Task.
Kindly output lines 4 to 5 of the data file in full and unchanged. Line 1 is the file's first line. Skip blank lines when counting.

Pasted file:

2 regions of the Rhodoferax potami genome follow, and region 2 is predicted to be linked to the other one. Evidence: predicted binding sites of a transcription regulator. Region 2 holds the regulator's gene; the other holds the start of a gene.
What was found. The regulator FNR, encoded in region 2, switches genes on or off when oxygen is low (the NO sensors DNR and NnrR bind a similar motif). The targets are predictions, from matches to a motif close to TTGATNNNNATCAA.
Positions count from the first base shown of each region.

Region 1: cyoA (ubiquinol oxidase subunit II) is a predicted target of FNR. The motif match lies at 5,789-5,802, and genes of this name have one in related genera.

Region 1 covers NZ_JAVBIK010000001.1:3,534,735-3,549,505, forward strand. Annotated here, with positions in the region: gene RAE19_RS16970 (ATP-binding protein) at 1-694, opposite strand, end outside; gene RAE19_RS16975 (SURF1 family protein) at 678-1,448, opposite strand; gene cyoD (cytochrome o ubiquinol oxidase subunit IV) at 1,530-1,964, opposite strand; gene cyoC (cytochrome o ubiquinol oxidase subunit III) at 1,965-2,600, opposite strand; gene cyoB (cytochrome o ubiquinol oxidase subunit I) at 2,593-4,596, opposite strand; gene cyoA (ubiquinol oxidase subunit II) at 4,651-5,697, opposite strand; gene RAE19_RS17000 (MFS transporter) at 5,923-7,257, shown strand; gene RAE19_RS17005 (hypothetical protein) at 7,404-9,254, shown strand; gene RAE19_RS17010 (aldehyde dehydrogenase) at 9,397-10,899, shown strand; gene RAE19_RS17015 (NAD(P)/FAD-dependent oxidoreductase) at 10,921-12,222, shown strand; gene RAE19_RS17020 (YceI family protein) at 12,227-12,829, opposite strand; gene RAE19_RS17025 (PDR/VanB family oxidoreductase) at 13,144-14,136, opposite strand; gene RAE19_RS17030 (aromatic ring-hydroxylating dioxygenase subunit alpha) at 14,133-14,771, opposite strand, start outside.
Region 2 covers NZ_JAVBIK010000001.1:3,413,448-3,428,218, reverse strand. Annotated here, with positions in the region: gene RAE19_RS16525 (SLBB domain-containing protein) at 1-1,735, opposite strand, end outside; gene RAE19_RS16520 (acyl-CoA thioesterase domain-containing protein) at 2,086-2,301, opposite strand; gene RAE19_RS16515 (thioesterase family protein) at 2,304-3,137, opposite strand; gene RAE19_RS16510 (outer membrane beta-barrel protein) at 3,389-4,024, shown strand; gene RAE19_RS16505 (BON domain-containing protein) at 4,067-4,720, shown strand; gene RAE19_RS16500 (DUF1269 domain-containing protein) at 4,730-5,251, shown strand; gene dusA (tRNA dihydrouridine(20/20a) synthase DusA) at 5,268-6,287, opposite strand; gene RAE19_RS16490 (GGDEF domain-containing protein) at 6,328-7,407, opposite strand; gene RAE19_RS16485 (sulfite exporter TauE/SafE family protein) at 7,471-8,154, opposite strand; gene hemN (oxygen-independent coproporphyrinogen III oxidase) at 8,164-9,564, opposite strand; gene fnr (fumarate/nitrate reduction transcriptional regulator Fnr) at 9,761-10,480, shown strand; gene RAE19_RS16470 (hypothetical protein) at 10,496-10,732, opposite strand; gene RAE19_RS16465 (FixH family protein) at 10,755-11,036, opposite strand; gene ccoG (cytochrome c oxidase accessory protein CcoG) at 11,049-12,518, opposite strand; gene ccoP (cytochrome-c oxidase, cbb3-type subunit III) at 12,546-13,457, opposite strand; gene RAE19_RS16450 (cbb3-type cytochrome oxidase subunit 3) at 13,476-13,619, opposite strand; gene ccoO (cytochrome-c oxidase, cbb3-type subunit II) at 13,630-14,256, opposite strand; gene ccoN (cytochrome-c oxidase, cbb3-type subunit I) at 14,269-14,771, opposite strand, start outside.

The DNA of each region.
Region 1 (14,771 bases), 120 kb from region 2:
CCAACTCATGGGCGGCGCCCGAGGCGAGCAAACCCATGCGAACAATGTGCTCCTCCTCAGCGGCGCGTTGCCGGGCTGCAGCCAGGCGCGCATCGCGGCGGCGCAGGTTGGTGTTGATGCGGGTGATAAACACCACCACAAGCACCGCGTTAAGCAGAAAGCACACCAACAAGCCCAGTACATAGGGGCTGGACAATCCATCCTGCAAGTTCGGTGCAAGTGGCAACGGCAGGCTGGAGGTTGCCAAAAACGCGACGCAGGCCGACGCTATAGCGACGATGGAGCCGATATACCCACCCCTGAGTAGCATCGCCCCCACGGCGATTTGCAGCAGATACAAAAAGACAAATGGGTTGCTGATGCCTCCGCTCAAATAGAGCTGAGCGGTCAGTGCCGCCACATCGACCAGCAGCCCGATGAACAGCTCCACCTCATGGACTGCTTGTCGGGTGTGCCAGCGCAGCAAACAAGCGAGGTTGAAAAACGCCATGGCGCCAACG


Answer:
Region 1: cyoA (ubiquinol oxidase subunit II) is a predicted target of FNR. The motif match lies at 5,789-5,802, and genes of this name have one in related genera.

Region 1 covers NZ_JAVBIK010000001.1:3,534,735-3,549,505, forward strand. Annotated here, with positions in the region: gene RAE19_RS16970 (ATP-binding protein) at 1-694, opposite strand, end outside; gene RAE19_RS16975 (SURF1 family protein) at 678-1,448, opposite strand; gene cyoD (cytochrome o ubiquinol oxidase subunit IV) at 1,530-1,964, opposite strand; gene cyoC (cytochrome o ubiquinol oxidase subunit III) at 1,965-2,600, opposite strand; gene cyoB (cytochrome o ubiquinol oxidase subunit I) at 2,593-4,596, opposite strand; gene cyoA (ubiquinol oxidase subunit II) at 4,651-5,697, opposite strand; gene RAE19_RS17000 (MFS transporter) at 5,923-7,257, shown strand; gene RAE19_RS17005 (hypothetical protein) at 7,404-9,254, shown strand; gene RAE19_RS17010 (aldehyde dehydrogenase) at 9,397-10,899, shown strand; gene RAE19_RS17015 (NAD(P)/FAD-dependent oxidoreductase) at 10,921-12,222, shown strand; gene RAE19_RS17020 (YceI family protein) at 12,227-12,829, opposite strand; gene RAE19_RS17025 (PDR/VanB family oxidoreductase) at 13,144-14,136, opposite strand; gene RAE19_RS17030 (aromatic ring-hydroxylating dioxygenase subunit alpha) at 14,133-14,771, opposite strand, start outside.